Panelists explore fantasy fiction themes

By Claire Buchanan

A local librarian’s habit of recommending fantasy fiction to teens has made him similar to a “mild-mannered drug dealer,” said professor David Gorman at a Tuesday fantasy panel.

At Tuesday’s Fantasy Fiction: Ask the Real Wizards, Gorman and Steven Torres-Roman, a librarian at the DeKalb Public Library, discussed topics with panelists and the public, including how the dystopia genre of fantasy is getting old, how comic books can introduce people to fantasy fiction and the power of reading with emotion.

The event, which was held in Founders Memorial Library, included free copies of Ursula K. Le Guin’s fantasy novel, “A Wizard of Earthsea.” Students and community members participated in the panel discussion of writers, professors and librarians. The four panelists spoke about their connections to the genre and how it can provide an escape from reality.

“I came to fiction fantasy very young as an immigrant,” said Mary Anne Mohanraj, a panelist and University of Illinois at Chicago professor. “I think I often felt trapped between two worlds, and fantasy let me explore that in very interesting ways.”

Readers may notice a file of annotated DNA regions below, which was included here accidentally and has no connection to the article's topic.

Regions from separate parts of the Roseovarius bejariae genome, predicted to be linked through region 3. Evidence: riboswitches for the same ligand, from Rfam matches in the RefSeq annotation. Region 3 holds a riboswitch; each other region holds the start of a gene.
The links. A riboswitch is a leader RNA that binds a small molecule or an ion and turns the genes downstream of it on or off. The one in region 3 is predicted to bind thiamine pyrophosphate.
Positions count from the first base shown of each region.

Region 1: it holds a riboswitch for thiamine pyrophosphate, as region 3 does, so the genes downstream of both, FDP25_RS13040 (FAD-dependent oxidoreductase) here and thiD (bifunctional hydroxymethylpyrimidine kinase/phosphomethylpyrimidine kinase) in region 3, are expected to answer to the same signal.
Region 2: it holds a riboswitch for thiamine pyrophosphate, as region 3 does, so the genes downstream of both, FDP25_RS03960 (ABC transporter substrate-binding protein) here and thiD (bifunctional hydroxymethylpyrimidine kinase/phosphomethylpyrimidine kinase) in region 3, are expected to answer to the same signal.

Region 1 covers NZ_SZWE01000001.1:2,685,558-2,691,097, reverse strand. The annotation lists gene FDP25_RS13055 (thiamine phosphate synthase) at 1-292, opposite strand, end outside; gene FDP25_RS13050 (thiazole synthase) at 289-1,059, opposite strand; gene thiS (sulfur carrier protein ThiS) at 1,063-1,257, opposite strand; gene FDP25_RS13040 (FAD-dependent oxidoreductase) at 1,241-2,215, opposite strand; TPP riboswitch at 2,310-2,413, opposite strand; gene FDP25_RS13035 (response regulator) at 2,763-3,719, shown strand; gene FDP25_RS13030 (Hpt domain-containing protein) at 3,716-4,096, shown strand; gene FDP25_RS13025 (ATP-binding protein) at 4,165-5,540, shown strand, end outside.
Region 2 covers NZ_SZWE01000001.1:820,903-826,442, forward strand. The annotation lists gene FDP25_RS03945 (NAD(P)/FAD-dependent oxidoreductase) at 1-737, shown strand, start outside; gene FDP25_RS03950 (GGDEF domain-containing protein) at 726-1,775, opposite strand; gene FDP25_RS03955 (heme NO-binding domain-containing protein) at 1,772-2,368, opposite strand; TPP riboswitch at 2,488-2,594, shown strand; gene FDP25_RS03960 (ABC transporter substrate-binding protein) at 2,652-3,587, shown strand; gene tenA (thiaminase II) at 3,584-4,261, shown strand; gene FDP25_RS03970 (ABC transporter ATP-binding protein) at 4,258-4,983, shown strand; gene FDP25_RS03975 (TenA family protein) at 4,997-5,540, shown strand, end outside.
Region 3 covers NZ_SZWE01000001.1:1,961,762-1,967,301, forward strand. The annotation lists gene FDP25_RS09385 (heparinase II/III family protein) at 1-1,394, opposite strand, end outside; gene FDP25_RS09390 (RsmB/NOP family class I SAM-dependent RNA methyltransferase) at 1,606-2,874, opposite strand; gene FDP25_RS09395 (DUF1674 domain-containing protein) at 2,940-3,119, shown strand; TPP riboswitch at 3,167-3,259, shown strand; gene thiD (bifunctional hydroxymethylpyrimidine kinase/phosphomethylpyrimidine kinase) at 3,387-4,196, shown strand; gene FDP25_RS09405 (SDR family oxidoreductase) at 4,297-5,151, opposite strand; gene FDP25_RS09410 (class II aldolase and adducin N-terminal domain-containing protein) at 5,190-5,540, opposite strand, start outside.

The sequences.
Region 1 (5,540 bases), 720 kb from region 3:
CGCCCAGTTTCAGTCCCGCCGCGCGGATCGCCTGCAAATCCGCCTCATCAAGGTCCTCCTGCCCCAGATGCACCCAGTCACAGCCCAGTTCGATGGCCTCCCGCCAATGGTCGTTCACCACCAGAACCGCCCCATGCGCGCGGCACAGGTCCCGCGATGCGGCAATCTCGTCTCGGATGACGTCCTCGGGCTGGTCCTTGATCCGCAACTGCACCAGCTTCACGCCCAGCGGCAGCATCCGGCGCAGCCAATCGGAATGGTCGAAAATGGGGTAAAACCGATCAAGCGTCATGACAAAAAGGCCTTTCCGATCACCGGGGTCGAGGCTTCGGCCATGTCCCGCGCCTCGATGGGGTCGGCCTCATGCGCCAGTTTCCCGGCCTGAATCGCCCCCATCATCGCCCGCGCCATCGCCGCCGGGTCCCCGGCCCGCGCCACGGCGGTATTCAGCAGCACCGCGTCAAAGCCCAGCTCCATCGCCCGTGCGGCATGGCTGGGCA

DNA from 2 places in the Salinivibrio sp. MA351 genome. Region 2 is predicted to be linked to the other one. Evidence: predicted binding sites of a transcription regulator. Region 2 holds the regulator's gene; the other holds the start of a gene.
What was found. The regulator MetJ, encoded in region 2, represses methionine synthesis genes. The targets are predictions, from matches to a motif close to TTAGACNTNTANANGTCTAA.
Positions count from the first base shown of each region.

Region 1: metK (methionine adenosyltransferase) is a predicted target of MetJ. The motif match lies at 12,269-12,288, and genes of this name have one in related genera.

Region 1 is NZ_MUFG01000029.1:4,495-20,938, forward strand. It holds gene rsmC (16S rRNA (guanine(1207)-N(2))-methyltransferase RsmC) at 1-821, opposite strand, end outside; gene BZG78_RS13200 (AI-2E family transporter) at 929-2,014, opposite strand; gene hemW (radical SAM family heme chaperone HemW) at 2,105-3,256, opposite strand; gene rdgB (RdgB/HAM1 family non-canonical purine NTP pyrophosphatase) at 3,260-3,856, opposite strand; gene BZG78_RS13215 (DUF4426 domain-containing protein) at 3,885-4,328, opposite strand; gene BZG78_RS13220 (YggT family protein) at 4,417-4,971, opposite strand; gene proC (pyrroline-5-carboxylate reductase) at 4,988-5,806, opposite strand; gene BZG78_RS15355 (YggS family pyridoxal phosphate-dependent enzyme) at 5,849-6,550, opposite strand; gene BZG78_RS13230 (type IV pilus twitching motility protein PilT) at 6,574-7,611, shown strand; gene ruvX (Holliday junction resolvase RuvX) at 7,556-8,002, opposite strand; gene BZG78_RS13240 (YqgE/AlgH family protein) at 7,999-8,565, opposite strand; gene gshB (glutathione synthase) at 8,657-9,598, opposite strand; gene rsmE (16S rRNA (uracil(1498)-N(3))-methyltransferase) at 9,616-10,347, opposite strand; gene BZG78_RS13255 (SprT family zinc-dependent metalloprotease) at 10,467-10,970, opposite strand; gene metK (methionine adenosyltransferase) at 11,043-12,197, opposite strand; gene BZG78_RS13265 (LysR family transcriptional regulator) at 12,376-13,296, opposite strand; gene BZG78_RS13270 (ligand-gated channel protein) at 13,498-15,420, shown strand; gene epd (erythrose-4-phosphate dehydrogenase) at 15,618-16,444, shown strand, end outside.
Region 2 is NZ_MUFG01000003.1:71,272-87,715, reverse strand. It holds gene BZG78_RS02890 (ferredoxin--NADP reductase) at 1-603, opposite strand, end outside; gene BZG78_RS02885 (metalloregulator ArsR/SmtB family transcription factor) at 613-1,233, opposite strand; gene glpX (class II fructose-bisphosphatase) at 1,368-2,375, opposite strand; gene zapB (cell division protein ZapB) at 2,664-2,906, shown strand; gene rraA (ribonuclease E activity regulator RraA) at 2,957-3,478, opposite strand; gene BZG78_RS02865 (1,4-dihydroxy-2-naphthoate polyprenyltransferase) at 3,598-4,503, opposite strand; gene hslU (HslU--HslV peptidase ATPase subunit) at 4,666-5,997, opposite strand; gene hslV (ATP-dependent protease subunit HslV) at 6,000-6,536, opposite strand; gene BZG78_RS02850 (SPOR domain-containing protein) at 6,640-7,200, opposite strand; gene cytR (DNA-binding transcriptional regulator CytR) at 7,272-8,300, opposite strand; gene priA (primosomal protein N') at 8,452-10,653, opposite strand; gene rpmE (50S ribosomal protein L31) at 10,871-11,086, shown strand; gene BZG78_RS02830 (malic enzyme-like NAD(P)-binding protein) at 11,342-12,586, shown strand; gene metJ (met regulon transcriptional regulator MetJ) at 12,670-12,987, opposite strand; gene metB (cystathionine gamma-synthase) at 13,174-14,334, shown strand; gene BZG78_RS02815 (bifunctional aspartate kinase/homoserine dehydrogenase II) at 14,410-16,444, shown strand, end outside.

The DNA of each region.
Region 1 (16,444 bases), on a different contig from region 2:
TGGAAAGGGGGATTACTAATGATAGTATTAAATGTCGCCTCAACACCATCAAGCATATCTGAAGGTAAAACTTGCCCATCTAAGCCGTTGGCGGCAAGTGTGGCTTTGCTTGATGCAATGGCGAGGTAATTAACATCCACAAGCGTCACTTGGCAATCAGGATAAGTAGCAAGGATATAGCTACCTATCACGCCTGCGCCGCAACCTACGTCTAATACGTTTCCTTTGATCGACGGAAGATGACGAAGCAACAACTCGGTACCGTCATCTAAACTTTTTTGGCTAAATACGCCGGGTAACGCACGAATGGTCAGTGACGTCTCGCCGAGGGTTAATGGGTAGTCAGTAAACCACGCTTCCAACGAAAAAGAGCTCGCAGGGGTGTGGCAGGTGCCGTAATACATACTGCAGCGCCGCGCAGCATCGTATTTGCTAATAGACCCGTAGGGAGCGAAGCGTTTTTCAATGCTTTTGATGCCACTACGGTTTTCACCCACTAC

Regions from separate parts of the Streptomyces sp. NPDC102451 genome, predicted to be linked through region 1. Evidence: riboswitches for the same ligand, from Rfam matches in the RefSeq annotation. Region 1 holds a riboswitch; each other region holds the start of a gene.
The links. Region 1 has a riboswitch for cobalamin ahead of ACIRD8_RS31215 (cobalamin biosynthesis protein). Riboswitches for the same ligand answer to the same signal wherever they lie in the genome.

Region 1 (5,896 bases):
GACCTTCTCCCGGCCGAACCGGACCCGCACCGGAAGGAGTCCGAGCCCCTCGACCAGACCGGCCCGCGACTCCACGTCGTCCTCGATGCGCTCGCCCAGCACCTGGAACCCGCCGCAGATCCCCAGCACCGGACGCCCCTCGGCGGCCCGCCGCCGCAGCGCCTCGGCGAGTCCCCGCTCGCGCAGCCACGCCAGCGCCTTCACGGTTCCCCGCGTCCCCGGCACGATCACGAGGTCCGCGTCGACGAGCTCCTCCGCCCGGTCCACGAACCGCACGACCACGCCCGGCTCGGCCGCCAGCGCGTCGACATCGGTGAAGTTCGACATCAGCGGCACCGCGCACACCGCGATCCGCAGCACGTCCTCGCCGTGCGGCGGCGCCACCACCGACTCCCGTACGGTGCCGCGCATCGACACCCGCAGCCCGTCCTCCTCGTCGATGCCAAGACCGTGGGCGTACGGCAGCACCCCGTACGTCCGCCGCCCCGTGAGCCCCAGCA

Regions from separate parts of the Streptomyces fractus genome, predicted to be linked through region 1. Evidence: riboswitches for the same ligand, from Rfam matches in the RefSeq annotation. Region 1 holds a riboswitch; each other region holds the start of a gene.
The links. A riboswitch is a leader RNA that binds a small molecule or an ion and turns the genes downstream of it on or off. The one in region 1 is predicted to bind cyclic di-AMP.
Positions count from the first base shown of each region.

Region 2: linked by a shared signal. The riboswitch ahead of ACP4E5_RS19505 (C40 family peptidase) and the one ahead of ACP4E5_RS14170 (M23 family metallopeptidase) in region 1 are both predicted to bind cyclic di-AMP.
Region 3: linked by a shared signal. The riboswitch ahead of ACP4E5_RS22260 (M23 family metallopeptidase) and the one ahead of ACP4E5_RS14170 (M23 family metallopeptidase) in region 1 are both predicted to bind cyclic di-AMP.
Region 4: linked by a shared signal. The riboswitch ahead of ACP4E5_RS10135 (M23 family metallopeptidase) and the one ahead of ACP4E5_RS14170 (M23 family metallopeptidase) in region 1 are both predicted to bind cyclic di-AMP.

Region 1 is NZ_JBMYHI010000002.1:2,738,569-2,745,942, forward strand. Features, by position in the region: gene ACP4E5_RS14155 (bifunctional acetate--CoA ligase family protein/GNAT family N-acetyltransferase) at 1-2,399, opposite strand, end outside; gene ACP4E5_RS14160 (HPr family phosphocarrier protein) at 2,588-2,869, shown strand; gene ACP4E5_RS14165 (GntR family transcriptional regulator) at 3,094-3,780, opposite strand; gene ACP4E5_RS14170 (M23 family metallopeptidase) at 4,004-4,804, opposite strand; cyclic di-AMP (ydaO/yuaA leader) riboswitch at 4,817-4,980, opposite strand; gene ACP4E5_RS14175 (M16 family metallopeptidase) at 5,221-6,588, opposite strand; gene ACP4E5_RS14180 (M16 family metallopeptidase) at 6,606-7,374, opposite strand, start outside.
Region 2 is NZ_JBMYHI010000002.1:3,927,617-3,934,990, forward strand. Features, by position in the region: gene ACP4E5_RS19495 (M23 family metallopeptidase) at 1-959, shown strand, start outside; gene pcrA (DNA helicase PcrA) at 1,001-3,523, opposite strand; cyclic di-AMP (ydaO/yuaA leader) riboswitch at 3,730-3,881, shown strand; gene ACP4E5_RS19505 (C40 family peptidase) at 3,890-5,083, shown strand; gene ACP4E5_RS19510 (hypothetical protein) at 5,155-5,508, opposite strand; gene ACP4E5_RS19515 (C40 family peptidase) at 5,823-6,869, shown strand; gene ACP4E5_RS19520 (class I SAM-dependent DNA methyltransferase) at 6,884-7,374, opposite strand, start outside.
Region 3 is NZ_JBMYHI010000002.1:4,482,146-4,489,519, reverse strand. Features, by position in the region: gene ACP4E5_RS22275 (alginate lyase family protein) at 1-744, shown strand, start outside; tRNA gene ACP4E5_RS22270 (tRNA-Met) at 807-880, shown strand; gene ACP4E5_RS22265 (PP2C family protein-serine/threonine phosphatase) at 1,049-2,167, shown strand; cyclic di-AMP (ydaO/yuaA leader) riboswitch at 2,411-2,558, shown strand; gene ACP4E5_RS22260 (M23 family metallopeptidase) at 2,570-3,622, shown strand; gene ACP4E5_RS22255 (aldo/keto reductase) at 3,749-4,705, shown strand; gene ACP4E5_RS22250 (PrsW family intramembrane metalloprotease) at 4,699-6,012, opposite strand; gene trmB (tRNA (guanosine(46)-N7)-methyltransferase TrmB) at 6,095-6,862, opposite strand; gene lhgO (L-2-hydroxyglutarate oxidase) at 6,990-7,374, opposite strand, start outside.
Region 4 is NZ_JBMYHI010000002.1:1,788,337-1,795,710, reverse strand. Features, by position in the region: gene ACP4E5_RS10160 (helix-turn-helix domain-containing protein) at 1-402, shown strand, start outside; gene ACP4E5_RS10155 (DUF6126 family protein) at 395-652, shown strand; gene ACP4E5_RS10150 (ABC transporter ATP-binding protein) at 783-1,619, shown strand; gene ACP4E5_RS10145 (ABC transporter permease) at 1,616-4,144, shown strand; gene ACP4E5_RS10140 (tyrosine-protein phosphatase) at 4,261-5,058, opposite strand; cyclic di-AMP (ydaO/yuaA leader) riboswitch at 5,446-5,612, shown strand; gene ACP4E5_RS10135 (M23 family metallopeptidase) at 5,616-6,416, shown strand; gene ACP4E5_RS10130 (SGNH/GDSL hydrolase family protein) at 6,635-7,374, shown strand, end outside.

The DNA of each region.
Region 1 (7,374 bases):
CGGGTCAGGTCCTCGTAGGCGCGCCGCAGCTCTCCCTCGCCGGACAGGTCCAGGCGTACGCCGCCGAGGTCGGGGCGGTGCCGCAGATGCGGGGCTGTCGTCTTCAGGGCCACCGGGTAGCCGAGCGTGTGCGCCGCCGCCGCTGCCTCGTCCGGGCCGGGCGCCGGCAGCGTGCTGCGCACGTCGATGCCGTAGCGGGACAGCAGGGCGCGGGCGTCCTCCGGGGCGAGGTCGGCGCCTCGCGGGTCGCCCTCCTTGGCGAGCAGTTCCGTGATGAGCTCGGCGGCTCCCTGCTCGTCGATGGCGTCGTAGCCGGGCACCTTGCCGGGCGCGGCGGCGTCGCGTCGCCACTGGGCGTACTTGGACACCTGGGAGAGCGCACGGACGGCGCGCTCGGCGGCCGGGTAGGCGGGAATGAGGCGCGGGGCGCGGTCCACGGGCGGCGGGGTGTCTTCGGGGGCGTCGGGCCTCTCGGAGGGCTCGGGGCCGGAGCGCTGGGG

The panelists spent the 80-minute event answering attendees’ literature questions, including what the panelists’ reading taste are and their thoughts on politics in books. The discussion covered topics from why sword fights are overrated to how The Lord of the Rings books lack strong female protagonists.

Panelists plugged their favorite books and authors gave several recommendations.

“I would recommend talking to your local librarian” about book suggestions, said Lynne M. Thomas, panelist and Rare Books and Special Collections curator. “Recommending books is exactly what they do. They can help you find fantasy novels you will like based on the other kinds of novels you like.”

Christina Haupt, 25, of DeKalb, attends literary events with friends and said this discussion “was quite informative” because of her fascination with fantasy fiction.

“It’s a lot of stuff that I’m already kind of interested in,” Haupt said. “And that’s why I come to discussions like this [that are] based on fantasy and things like that.”